Every semester my students start class (both face to face and online) with the Getting Started Module. One of the assignments is the "Meet Your Class" assignment. This assignment is standard in Canvas and requires that students embed a picture into their discussion post. Embedding a picture in Canvas is not the simple cut and paste or upload that the students are used to. When I first started using this assignment (Spring 2013) the average score on this assignment was 16.44/20 due to an unsuccefully embedded photo.
For over three years, I have collaborated with peer mentors from the peer mentoring program in my developmental reading classes including rdg 081, 091, 095, and CRE 101 when the group looped up from RDG 091. There has been a dramatic increase in student retention, course completion and completion of the next round of courses at the 100 level and above as compared to those sections without a peer mentor.
When developing the online GER101 online piloted Fall 2015, I created modules in which students were presented with video, audio, & text content on a topic. Various speaking & writing assignments were given, and then a Canvas Quiz was given to assess comprehension. I soon noticed students were going straight to quizzes without accessing Canvas content pages first. After unsuccessful exhortations to go through modules in order, I finally decided, "if you can't beat 'em, join 'em".
My ESL students have been challenged to produce clear and coherent writing on a particular topic, even when the topic is on their own preferred choice. I came up with the idea of using a visual, a graphic organizer, and work step by step toward producing good writing. Dissecting and discussing the paragraph structure, looking closer into each of its parts helped my students understand the purpose of writing – how each part (beginning, body, and ending) contributes to producing cohesive and clear writing.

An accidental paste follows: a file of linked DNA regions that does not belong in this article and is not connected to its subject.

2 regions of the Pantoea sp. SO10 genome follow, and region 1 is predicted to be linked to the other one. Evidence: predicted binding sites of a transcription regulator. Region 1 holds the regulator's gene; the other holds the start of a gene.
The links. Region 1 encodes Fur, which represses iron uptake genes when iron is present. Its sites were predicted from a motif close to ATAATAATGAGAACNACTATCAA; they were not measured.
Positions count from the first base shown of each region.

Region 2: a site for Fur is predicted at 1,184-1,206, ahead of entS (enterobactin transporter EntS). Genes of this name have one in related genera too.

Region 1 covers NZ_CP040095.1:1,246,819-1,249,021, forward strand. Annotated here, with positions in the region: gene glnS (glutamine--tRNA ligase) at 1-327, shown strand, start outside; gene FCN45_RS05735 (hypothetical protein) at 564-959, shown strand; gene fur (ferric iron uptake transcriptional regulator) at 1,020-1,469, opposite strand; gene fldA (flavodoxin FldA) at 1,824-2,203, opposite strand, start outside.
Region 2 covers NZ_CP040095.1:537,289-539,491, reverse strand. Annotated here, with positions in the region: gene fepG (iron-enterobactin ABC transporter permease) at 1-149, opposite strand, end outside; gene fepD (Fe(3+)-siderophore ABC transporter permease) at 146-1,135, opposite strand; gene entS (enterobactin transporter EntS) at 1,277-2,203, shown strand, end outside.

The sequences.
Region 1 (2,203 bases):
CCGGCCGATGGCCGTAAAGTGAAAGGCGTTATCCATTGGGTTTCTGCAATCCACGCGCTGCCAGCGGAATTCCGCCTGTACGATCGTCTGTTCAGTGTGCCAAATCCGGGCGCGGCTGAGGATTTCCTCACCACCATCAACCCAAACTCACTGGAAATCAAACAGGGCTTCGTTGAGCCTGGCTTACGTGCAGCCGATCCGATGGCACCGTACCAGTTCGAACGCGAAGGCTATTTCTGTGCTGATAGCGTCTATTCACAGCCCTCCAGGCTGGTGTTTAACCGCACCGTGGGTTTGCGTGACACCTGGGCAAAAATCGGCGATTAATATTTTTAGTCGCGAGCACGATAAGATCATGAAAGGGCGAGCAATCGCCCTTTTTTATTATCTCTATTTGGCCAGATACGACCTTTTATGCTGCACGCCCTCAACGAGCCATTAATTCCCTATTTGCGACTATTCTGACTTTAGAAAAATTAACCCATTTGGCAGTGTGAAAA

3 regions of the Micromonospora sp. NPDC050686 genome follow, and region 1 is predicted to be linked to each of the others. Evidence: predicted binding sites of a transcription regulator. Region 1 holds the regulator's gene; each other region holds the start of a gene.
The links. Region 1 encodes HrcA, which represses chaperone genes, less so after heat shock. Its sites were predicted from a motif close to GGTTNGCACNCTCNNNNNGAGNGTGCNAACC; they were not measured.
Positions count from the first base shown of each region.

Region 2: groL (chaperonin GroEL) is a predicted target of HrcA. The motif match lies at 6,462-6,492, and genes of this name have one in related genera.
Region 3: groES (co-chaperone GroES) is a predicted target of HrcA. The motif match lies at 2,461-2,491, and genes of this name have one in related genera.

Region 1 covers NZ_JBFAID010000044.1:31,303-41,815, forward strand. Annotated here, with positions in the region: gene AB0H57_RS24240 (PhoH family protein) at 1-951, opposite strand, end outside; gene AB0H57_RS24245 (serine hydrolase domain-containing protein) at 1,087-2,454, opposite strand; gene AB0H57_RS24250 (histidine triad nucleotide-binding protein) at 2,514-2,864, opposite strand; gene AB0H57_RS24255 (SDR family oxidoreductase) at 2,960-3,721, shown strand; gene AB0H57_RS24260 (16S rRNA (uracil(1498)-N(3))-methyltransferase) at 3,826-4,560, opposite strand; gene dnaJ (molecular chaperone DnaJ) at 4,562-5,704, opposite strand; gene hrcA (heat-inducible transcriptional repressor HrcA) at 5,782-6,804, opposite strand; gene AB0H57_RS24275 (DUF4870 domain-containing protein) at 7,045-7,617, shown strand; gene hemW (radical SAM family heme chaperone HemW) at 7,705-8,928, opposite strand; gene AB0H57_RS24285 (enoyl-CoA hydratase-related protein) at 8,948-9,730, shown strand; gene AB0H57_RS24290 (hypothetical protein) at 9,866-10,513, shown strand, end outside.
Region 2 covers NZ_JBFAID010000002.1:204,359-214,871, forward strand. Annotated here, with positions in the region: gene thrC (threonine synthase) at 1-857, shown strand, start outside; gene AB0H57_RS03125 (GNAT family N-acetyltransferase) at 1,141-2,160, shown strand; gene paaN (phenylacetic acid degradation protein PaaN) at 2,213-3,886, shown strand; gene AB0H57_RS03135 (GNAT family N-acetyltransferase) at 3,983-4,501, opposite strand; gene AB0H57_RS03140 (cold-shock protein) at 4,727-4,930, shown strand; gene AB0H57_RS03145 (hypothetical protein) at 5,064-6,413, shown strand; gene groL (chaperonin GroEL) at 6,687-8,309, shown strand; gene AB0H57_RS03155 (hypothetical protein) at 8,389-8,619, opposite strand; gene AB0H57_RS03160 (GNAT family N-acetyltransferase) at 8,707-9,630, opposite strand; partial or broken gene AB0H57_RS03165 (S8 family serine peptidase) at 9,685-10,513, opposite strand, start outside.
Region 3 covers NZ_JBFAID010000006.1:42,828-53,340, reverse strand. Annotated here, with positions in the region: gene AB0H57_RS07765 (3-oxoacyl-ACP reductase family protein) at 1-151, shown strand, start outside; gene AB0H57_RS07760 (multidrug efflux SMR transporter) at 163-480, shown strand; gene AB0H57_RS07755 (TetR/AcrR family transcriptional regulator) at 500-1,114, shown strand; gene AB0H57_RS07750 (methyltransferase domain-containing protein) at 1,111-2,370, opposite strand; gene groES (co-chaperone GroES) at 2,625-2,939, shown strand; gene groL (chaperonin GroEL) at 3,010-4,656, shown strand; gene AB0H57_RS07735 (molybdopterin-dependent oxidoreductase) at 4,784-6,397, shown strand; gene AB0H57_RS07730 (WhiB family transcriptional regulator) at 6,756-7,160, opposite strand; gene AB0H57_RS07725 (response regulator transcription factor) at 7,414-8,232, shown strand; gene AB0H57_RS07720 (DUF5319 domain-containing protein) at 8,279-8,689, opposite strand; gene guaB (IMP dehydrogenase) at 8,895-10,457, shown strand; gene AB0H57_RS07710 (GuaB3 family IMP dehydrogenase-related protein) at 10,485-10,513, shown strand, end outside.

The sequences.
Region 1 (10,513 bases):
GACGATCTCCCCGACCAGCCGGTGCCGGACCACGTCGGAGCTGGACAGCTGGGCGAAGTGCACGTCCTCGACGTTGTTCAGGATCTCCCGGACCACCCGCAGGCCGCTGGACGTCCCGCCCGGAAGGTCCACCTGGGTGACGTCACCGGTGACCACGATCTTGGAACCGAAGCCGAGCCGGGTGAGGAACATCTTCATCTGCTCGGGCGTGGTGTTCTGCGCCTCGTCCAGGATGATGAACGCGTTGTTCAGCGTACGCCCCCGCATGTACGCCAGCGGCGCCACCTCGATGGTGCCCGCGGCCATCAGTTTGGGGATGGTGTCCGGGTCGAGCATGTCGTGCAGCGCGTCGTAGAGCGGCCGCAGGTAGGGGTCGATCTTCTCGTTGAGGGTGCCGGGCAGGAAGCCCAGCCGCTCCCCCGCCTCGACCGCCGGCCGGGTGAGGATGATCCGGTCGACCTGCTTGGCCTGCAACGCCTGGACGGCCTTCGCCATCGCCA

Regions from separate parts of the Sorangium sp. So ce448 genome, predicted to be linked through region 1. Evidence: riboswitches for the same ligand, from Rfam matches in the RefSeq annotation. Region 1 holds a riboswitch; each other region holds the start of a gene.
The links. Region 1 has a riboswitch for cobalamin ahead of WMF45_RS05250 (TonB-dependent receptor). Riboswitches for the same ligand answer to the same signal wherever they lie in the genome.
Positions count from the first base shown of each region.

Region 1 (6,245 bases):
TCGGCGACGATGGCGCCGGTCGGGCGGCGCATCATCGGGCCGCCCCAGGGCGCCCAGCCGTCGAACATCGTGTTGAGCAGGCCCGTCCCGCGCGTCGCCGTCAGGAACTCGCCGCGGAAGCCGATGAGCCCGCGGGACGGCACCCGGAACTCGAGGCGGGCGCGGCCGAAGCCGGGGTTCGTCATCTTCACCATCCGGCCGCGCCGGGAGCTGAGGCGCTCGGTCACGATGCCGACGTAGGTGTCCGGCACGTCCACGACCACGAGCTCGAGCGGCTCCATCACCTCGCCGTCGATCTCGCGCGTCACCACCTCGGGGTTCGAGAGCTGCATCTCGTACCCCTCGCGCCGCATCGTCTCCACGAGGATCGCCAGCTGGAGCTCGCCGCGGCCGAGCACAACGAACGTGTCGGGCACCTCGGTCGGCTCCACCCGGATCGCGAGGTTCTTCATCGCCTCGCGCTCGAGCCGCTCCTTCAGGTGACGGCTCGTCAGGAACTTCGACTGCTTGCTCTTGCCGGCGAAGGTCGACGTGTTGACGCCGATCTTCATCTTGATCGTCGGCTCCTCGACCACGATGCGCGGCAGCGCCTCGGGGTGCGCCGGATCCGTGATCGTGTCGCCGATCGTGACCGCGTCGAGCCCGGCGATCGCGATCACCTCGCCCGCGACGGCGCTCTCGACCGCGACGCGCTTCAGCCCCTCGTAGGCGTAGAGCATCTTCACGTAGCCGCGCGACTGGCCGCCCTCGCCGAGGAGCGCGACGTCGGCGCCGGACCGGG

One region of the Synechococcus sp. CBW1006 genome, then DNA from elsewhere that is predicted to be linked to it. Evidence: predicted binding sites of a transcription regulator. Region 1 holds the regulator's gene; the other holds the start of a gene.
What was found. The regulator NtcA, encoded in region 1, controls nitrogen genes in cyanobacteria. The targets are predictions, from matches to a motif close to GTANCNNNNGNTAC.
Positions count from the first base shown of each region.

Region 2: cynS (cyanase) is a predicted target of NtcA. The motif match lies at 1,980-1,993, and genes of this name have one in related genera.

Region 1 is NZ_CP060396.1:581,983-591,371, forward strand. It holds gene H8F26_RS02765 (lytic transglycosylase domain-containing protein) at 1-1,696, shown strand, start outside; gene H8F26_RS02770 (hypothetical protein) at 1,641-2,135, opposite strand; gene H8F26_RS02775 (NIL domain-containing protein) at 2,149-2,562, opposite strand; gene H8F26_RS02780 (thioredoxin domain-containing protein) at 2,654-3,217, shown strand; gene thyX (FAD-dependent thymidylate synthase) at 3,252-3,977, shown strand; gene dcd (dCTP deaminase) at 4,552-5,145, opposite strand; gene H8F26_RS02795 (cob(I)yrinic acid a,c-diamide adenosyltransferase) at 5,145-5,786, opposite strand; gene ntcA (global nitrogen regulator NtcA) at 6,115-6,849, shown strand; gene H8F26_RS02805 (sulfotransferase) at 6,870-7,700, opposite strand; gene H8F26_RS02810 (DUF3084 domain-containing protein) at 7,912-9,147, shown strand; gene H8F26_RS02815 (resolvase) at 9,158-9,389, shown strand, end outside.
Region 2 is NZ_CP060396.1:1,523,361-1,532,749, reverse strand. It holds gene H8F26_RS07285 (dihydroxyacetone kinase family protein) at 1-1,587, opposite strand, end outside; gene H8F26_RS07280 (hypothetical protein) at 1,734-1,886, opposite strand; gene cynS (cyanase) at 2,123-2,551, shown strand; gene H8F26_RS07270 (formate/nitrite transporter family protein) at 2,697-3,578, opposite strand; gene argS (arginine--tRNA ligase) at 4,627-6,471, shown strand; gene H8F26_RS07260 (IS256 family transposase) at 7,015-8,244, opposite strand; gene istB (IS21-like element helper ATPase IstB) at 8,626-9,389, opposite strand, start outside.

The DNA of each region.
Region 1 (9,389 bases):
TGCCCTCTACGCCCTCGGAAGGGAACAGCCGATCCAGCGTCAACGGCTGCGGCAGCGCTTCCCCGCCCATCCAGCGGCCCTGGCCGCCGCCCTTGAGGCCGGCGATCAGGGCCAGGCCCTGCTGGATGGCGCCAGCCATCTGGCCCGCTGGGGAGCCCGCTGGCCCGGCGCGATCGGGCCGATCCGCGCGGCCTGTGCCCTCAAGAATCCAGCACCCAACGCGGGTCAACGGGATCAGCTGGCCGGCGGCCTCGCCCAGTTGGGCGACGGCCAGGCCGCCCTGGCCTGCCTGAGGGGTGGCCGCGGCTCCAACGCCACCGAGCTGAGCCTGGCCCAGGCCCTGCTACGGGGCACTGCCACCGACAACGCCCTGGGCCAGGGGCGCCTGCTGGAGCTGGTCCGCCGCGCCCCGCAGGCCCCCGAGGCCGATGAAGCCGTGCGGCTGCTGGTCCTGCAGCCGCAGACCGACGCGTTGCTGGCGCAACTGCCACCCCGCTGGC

Unit 7: Describing people's appearance and their actions. I posted my video and picture. I narrated based on the picture - about two men riding on a motorbike approaching two unsuspecting women near a shopping area. I describe their appearances/clothing as shown on the picture, then I describe their actions. A man at the back of the motorbike suddenly grabbed a purse and they ran away. After students watch my ASL narration, they are expected to find a different picture that show at least two people with their action.
In ESL Grammar 2, I’ve offered a standard exercise final exam. The average 79% score was not acceptable. I developed a more authentic “end of the semester” way to bring together all the information offered in this grammar course. I assigned a guided autobiography. At the class prior to the final exam, students were shown a presentation and given colored notecards.
Drawing inspiration from French philospher Marcel Proust, who wrote of the connection between involuntary memories & physical stimuli (e.g. smell), students were given 10 study cards which were color, flavor, & scent-coordinated to facilitate memorization of English principle verb parts (simple, simple past, & past participle forms) in an ESL030 Grammar III course.
This is the questions I wanted to answer:
Should I spend the first day of classes demonstrating how to register for the eBook and how to navigate McGraw Hill Connect- a robust LMS- or should students watch the videos at home?
In my SPA101 hybrid class, in addition to Canvas, we use an eBook and Mc Graw Hill's Connect
Last semester, students watched video tutorials to register for the eBook.
During the second week, some students complained the LMS was too complicated and, as a result, they had missed assignments. What could I do?